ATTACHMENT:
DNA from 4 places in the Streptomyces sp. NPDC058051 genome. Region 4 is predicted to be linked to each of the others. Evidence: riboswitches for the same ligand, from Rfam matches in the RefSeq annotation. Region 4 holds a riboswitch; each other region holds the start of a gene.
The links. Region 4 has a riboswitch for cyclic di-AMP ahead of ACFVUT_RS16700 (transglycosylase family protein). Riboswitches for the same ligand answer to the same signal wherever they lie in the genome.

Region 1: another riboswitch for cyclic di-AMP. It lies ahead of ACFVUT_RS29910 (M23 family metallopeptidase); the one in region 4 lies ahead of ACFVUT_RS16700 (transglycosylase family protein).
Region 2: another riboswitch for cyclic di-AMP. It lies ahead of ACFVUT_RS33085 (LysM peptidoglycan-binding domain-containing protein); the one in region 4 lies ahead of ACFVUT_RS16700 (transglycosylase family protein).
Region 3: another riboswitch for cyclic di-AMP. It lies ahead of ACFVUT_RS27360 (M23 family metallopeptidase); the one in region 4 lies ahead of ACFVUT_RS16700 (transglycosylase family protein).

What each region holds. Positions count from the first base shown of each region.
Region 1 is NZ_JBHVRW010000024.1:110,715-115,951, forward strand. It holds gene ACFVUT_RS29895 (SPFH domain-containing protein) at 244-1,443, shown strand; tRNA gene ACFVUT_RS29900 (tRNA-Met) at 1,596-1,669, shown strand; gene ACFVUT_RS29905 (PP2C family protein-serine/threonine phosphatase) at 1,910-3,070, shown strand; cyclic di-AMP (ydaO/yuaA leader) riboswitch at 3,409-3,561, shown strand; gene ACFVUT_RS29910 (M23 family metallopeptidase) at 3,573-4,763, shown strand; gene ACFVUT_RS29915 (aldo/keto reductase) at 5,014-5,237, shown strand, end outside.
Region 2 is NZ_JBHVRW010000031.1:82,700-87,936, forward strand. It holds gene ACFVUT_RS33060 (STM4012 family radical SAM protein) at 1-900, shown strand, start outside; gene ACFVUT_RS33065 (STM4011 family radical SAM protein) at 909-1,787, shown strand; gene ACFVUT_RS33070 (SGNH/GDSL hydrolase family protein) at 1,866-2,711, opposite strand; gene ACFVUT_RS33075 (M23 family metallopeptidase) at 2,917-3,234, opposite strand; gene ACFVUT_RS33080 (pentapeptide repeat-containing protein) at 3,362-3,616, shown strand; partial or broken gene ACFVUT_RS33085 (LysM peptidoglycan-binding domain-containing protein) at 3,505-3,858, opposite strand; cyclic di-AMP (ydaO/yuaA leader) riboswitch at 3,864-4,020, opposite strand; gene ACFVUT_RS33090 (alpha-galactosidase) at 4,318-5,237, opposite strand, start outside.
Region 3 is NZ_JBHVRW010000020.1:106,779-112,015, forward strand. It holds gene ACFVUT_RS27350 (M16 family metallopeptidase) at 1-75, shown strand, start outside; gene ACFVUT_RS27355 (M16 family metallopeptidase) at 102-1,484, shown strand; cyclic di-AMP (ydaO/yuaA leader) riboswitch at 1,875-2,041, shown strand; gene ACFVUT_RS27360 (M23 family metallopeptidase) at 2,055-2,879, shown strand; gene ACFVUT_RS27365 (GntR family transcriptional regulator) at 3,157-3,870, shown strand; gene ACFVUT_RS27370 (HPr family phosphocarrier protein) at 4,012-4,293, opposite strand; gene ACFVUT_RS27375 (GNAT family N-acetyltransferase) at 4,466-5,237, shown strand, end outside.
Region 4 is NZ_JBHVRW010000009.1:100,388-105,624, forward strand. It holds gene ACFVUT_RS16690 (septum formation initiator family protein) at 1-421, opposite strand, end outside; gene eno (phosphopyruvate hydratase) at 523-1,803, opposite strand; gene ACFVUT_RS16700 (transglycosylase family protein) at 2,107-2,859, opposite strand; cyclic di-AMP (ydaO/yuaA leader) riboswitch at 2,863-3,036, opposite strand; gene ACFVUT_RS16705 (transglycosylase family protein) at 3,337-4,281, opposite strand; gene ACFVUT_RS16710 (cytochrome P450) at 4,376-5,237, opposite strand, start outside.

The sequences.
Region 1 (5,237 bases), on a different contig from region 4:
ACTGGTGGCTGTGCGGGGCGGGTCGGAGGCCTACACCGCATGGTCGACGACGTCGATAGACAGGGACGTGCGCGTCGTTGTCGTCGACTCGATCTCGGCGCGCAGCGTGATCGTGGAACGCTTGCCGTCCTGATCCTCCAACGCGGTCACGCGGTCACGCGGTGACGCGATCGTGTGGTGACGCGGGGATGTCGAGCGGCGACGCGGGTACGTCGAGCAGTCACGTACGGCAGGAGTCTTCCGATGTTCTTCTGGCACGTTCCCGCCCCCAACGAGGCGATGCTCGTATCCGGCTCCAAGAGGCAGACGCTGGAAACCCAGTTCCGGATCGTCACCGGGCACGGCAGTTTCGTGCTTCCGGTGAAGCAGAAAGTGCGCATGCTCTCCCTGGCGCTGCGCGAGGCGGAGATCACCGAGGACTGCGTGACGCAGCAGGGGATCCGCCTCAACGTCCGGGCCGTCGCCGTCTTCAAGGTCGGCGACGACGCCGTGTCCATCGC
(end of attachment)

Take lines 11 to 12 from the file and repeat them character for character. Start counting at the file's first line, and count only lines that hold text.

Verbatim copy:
The sequences.
Region 1 (5,237 bases), on a different contig from region 4: